Bob’s Grammy Nominations and Wins 2: Best male rock vocal 1980!

By Aaron Galbraith and Tony Attwood

Part 1 of this series covering Bob’s 1969 nomination for Best Folk Performance appeared here: Bob’s Grammy Nominations and Wins

We enjoyed doing that one so much we thought we’d inflict another on you.   This time, the Grammy Award for Best Male Rock Vocal Performance – 1980.

And this time Bob won with “Gotta Serve Somebody”


This was the first year for this category and Bob picks it up!

It was certainly a more produced sound than we often got with Bob.  And of course it was picked up as part of the start-up of the “Christian project” as I once saw it noted, which really did give me a smile.

And Bob’s singing is particularly well-honed for this song – it sounds like he’s really worked at what he wants to do here, rather than just trying it out with the band and picking the best of a few run throughs.  And that’s really important with this strophic form, with such a simple two line chorus.  Indeed, given that it is purely strophic, there is no variation in the middle 8.  Everything comes from the smoothness of the performance, the entertaining lyrics, and that beautiful variable organ throughout.  Even the fade out appears to be well-manicured – how very unlike Bob (on occasion).

But what really tells us that this is a sublime performance is the fact that the oh-so-simple chorus comes into the song no less than seven times.   Now without a beautiful, controlled arrangement, that will not hold – the audience will move on, easily bored.  But not here, the sound is so beguiling, one just wants to stay (even if it is simply to find out if the song tells us any more about the choosing that has to be done – which in reality it doesn’t.)

Thus the message of the lyrics is so utterly simple: “you are going to have to serve somebody.”   And that someone turns out to be the Devil or God.   There’s not attempt to put forward the argument; it is a statement.   So the notion that one can simply have a life in which one aims to be a jolly nice person, being kind, helpful others, doing positive things, simply isn’t on the cards.  It is not that such a life is a bad thing, but rather it is, in this song, impossible.  It just isn’t on.

Which, to my mind, although probably no one else’s, makes the lyrics a complete load of turnips.  But well, that’s just me.

The song won the award, and yes one can see why.  But the real interest comes when one starts to listen to the rest of the nominees.   So here we go…

Joe Jackson – Is She Really Going Out With Him?

This was his first release I think, and so before he moved into a jazz sound, but it is a very attractive piece; the producers and musicians seem really to have worked together to take what could have just been an ordinary pop song and make it into a really unusual performance.   But perhaps not a strong enough song to take the judges by storm.

Robert Palmer – Bad Case Of Loving You (Doctor, Doctor)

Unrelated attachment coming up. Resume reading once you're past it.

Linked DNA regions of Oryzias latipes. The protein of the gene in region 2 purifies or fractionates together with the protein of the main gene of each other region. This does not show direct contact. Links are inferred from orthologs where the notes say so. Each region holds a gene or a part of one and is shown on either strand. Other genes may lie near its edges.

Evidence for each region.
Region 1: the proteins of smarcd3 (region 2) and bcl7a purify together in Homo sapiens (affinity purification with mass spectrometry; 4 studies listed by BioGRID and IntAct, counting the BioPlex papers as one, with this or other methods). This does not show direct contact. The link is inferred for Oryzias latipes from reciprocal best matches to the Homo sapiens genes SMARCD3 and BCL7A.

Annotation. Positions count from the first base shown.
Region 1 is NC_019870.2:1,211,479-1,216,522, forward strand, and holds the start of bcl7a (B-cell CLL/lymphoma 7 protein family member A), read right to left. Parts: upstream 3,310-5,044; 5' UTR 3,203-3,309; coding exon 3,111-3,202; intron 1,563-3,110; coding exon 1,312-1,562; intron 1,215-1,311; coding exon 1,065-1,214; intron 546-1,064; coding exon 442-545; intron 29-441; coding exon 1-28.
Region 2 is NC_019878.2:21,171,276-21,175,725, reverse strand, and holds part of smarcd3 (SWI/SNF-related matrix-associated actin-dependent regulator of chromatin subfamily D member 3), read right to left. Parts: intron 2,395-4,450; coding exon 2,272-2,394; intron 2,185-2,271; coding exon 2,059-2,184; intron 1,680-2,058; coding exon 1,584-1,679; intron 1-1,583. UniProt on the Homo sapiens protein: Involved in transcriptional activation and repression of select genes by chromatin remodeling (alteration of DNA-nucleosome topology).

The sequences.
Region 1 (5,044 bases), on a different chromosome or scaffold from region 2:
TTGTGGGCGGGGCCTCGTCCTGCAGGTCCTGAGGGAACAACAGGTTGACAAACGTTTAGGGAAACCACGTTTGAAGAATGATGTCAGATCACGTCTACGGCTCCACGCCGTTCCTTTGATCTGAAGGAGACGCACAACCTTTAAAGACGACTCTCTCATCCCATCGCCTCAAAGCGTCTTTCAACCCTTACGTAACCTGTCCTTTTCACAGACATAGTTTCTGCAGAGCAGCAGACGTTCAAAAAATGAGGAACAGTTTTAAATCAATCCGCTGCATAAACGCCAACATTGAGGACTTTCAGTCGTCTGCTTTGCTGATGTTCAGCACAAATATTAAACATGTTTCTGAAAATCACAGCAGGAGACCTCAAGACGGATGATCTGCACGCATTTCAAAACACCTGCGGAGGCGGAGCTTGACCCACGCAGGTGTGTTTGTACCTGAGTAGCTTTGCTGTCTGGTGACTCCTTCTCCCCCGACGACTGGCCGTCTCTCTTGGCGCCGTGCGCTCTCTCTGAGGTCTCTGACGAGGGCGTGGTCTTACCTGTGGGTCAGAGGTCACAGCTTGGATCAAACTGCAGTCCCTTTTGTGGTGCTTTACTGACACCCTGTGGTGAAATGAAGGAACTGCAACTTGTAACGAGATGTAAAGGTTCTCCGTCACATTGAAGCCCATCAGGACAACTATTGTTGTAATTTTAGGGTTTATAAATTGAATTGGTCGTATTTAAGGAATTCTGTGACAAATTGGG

I always had time for Robert Palmer although I’d hardly pick this as one of his greats.  If I had to nominate something from him across his career, and particularly as this is Untold Dylan I think I’d come up with

but then that wasn’t on the list of nominations for the judges.   It’s good it’s fun, but it is not earth shattering or new, in the way that I think Dylan’s performance was.  Everyone knew what Dylan could do but they would not have heard him perform like that before and I think that influenced the judges.

Rod Stewart – Blondes (Have More Fun)

This too, is very much of its era – its a great dance song (although sadly in those days film producers didn’t approve of dancers actually expressing what was in the song so I guess only actual dancers will appreciate what I mean).

But this isn’t an award for a video, it is an award for a song, and really, they seriously thought this could win?  There’s nothing wrong with it, but surely no one was nominating this as the stand out moment of the year.  Were they?  (Perhaps they were – if so, these were sad days indeed).

I wonder if they managed to get insurance on that double bass.

Frank Zappa – Dancin’ Fool

Aaron: What an odd selection of tracks here!! Bob and Frank not hugely respected for their vocals and what is that Rod Stewart track doing there – the video was played on the first day of MTV but the single only reached 63 directly after the number 1 smash Do Ya Think I’m Sexy?

Robert Palmer’s hit top 10 in the US but outside the top 60 in the UK. The Joe Jackson track was his debut single and in my opinion it’s a real good ‘un!

Tony: I agree it is very odd to have Zappa and Dylan here.   Zappa was the artist I went to see every time he came to the UK – and I’d disagree about his singing actually, but what really made his music so incredibly important for me was the intricacies of the compositions and arrangements.  The only rock musician I can remember playing a piece on stage in 7/4 time.

The complexity of “Dancin Fool” is extraordinary, and his range of styles within the song is remarkable.   He was also the only rock performer who I have seen who conducted his band on occasions.  But then with four or five changes of time signature within one song it was totally necessary.

But in each case (Dylan and Zappa) it does seem to me that their originality has meant that there is no tradition started for others to take over.  They are the two sublime figures of post-war popular music.

The award is for vocal performance, and I’d have given it to Frank because of the variety.  If it had been for production, or the sound of the whole song, yep Bob would have won the day for me.

Probably a good job I’m never on the committee.


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